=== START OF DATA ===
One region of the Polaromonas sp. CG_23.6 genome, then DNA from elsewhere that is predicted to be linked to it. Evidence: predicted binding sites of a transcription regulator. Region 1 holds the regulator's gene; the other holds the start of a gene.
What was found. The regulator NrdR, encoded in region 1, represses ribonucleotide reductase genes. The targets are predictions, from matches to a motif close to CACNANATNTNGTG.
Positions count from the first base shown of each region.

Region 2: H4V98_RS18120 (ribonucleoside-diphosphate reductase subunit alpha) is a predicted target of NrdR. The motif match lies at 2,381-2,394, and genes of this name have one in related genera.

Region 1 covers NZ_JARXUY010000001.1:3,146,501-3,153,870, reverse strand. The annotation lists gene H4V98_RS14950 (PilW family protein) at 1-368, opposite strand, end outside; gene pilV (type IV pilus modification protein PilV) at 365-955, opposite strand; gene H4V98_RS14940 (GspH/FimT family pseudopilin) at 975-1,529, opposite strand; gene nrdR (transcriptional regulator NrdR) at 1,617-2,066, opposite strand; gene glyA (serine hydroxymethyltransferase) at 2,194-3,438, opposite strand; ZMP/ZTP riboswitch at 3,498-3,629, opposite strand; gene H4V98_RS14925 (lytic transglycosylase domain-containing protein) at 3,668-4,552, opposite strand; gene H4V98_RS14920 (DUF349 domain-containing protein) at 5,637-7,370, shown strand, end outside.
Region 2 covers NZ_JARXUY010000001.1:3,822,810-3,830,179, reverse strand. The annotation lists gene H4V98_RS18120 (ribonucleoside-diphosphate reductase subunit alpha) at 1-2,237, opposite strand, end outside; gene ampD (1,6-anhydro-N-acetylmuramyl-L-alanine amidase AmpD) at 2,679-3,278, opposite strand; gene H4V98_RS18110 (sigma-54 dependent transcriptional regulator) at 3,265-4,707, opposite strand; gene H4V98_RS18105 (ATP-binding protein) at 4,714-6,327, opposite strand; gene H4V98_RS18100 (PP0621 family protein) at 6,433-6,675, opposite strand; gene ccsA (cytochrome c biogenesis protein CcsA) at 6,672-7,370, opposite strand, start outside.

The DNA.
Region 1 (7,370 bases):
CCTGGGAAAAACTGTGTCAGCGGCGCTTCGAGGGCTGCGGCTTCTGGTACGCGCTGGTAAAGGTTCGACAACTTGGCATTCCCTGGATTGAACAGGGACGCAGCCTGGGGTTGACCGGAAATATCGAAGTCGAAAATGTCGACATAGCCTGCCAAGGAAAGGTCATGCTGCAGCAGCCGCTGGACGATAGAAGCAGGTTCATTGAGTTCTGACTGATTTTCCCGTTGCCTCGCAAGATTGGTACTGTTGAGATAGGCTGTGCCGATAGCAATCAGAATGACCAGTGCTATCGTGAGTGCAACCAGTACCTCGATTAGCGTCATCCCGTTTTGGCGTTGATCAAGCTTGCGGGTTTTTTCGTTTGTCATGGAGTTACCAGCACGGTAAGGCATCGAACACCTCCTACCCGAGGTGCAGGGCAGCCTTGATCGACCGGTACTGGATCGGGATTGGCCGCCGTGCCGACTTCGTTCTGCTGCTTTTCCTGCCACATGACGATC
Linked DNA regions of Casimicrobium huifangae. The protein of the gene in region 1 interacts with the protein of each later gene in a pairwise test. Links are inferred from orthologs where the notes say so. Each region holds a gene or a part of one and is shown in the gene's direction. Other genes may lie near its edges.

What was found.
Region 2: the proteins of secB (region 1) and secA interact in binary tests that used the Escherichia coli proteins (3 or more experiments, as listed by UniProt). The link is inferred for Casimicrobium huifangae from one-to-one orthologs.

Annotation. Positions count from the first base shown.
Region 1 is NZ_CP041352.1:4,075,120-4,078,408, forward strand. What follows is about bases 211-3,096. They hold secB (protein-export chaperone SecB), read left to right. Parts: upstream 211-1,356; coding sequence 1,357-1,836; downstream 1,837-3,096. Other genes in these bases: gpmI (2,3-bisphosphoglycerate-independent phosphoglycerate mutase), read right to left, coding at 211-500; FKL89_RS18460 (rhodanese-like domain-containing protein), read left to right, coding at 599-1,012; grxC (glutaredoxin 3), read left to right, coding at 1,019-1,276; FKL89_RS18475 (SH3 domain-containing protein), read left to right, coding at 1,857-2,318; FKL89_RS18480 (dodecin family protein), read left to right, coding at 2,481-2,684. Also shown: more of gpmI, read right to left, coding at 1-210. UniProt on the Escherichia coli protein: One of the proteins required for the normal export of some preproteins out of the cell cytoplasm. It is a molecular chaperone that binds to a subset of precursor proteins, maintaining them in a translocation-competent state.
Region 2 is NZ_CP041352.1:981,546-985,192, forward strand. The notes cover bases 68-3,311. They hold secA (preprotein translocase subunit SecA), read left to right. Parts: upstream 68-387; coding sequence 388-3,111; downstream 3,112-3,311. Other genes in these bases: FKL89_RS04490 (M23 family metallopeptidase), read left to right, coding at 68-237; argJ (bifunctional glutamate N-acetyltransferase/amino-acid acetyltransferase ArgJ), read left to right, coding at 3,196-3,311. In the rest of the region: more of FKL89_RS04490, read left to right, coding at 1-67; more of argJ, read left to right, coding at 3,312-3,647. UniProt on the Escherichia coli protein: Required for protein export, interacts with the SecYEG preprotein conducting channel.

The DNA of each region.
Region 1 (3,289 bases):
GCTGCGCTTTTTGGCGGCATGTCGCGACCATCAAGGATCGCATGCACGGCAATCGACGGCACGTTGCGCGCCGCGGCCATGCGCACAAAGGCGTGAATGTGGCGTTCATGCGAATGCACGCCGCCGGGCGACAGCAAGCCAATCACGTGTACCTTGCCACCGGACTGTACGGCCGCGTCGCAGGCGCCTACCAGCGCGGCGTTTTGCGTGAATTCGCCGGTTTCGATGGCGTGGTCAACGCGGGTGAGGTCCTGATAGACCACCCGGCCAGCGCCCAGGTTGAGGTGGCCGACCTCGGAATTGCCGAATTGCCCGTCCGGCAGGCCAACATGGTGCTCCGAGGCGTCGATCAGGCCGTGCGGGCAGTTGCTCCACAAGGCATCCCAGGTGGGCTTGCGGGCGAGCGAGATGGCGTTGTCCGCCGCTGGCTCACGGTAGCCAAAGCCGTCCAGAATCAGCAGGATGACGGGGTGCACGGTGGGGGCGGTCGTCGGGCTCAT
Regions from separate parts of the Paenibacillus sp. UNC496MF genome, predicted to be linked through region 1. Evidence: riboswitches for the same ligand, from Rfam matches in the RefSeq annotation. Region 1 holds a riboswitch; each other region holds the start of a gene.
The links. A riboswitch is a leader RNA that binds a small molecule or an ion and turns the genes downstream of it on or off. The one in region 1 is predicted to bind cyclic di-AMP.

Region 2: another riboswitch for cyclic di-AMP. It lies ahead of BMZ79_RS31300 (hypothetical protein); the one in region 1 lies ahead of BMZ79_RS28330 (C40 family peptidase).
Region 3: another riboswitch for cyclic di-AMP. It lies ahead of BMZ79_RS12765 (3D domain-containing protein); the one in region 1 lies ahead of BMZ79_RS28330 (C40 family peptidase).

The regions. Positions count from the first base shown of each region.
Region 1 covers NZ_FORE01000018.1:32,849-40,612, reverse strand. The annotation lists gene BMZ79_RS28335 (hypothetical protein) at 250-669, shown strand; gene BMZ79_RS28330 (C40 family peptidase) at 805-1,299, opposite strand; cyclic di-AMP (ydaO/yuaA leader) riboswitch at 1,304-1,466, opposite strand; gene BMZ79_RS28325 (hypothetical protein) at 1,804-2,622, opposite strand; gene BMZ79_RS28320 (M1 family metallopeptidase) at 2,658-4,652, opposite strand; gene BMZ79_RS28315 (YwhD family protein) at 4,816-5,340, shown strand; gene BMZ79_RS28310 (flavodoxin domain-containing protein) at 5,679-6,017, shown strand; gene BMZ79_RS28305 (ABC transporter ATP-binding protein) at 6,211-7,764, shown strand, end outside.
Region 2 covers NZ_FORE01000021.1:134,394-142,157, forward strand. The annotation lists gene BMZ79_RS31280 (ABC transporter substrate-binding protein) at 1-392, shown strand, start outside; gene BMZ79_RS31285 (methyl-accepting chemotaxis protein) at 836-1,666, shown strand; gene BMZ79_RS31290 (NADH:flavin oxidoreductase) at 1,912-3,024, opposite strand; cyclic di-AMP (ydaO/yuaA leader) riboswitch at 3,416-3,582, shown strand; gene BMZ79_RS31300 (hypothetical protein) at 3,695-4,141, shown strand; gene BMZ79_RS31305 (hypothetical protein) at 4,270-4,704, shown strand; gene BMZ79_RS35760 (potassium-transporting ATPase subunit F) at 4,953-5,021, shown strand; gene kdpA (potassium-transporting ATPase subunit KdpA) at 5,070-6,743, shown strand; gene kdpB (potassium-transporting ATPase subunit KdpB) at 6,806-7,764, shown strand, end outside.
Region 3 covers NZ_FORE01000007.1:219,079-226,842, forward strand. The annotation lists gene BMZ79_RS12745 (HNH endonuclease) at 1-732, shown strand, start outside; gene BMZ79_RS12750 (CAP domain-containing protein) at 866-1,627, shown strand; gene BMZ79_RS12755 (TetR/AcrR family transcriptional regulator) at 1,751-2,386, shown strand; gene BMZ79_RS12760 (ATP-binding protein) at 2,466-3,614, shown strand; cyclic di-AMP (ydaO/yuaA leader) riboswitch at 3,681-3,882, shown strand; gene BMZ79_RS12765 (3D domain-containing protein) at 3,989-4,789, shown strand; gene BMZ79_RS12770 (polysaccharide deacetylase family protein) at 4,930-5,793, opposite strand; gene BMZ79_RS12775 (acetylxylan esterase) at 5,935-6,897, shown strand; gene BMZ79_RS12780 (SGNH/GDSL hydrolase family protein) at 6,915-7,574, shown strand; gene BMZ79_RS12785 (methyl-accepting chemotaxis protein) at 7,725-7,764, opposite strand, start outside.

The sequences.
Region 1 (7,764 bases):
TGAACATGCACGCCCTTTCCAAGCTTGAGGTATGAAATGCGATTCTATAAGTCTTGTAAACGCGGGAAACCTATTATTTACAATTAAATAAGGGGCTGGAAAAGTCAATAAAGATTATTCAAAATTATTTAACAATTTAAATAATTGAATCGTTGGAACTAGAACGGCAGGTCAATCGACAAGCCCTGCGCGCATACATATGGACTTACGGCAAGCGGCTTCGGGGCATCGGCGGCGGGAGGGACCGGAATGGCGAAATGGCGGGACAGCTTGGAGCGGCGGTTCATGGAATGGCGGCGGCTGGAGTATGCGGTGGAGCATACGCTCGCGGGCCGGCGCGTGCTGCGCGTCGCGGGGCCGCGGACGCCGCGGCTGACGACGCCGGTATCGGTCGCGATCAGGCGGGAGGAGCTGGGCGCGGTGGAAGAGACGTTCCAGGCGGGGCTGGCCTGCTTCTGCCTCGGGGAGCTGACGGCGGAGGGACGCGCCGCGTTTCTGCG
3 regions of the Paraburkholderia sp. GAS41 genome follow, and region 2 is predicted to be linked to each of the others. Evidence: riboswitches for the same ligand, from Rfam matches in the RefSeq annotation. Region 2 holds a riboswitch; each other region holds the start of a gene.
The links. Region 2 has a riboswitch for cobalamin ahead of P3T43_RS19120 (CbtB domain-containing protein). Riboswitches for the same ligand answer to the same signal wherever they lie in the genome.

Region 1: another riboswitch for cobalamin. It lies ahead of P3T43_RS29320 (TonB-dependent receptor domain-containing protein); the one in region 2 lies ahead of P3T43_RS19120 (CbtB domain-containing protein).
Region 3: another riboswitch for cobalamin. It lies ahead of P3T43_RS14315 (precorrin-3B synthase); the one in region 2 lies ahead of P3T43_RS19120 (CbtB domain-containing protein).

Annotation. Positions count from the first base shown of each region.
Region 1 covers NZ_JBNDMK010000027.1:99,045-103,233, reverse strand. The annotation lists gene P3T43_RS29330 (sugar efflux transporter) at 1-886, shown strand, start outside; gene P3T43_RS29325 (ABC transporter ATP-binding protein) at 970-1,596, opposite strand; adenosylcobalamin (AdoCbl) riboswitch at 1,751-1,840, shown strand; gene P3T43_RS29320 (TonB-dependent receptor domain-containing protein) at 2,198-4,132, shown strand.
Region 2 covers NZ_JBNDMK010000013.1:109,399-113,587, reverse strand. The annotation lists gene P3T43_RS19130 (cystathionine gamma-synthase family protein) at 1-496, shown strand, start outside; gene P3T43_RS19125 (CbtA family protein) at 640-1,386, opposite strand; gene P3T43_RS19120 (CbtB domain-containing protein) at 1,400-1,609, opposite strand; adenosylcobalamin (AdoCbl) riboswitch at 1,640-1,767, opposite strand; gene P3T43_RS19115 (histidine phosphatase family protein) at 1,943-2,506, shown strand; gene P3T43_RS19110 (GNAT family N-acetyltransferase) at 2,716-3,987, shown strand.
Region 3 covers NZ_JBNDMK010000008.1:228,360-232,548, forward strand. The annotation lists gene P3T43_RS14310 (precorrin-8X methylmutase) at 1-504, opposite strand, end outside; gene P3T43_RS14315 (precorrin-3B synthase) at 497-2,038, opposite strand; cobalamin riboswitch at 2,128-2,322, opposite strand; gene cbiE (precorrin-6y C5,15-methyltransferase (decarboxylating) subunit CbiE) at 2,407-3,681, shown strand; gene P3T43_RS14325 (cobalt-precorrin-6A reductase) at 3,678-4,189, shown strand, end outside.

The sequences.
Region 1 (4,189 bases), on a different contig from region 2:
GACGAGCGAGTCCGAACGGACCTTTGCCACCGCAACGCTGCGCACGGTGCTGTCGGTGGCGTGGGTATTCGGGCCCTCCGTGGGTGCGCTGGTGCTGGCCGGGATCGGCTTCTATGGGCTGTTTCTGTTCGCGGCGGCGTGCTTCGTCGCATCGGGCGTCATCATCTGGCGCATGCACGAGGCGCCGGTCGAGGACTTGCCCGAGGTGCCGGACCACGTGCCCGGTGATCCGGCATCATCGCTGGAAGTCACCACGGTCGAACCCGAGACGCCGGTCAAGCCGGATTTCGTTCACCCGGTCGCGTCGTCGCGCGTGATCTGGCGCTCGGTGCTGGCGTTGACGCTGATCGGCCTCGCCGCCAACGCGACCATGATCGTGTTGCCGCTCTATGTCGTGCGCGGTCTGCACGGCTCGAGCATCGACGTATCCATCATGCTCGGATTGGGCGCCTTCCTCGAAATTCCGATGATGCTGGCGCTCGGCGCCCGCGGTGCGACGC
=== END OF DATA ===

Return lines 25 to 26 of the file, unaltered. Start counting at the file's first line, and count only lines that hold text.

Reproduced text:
Region 2 covers NZ_FORE01000021.1:134,394-142,157, forward strand. The annotation lists gene BMZ79_RS31280 (ABC transporter substrate-binding protein) at 1-392, shown strand, start outside; gene BMZ79_RS31285 (methyl-accepting chemotaxis protein) at 836-1,666, shown strand; gene BMZ79_RS31290 (NADH:flavin oxidoreductase) at 1,912-3,024, opposite strand; cyclic di-AMP (ydaO/yuaA leader) riboswitch at 3,416-3,582, shown strand; gene BMZ79_RS31300 (hypothetical protein) at 3,695-4,141, shown strand; gene BMZ79_RS31305 (hypothetical protein) at 4,270-4,704, shown strand; gene BMZ79_RS35760 (potassium-transporting ATPase subunit F) at 4,953-5,021, shown strand; gene kdpA (potassium-transporting ATPase subunit KdpA) at 5,070-6,743, shown strand; gene kdpB (potassium-transporting ATPase subunit KdpB) at 6,806-7,764, shown strand, end outside.
Region 3 covers NZ_FORE01000007.1:219,079-226,842, forward strand. The annotation lists gene BMZ79_RS12745 (HNH endonuclease) at 1-732, shown strand, start outside; gene BMZ79_RS12750 (CAP domain-containing protein) at 866-1,627, shown strand; gene BMZ79_RS12755 (TetR/AcrR family transcriptional regulator) at 1,751-2,386, shown strand; gene BMZ79_RS12760 (ATP-binding protein) at 2,466-3,614, shown strand; cyclic di-AMP (ydaO/yuaA leader) riboswitch at 3,681-3,882, shown strand; gene BMZ79_RS12765 (3D domain-containing protein) at 3,989-4,789, shown strand; gene BMZ79_RS12770 (polysaccharide deacetylase family protein) at 4,930-5,793, opposite strand; gene BMZ79_RS12775 (acetylxylan esterase) at 5,935-6,897, shown strand; gene BMZ79_RS12780 (SGNH/GDSL hydrolase family protein) at 6,915-7,574, shown strand; gene BMZ79_RS12785 (methyl-accepting chemotaxis protein) at 7,725-7,764, opposite strand, start outside.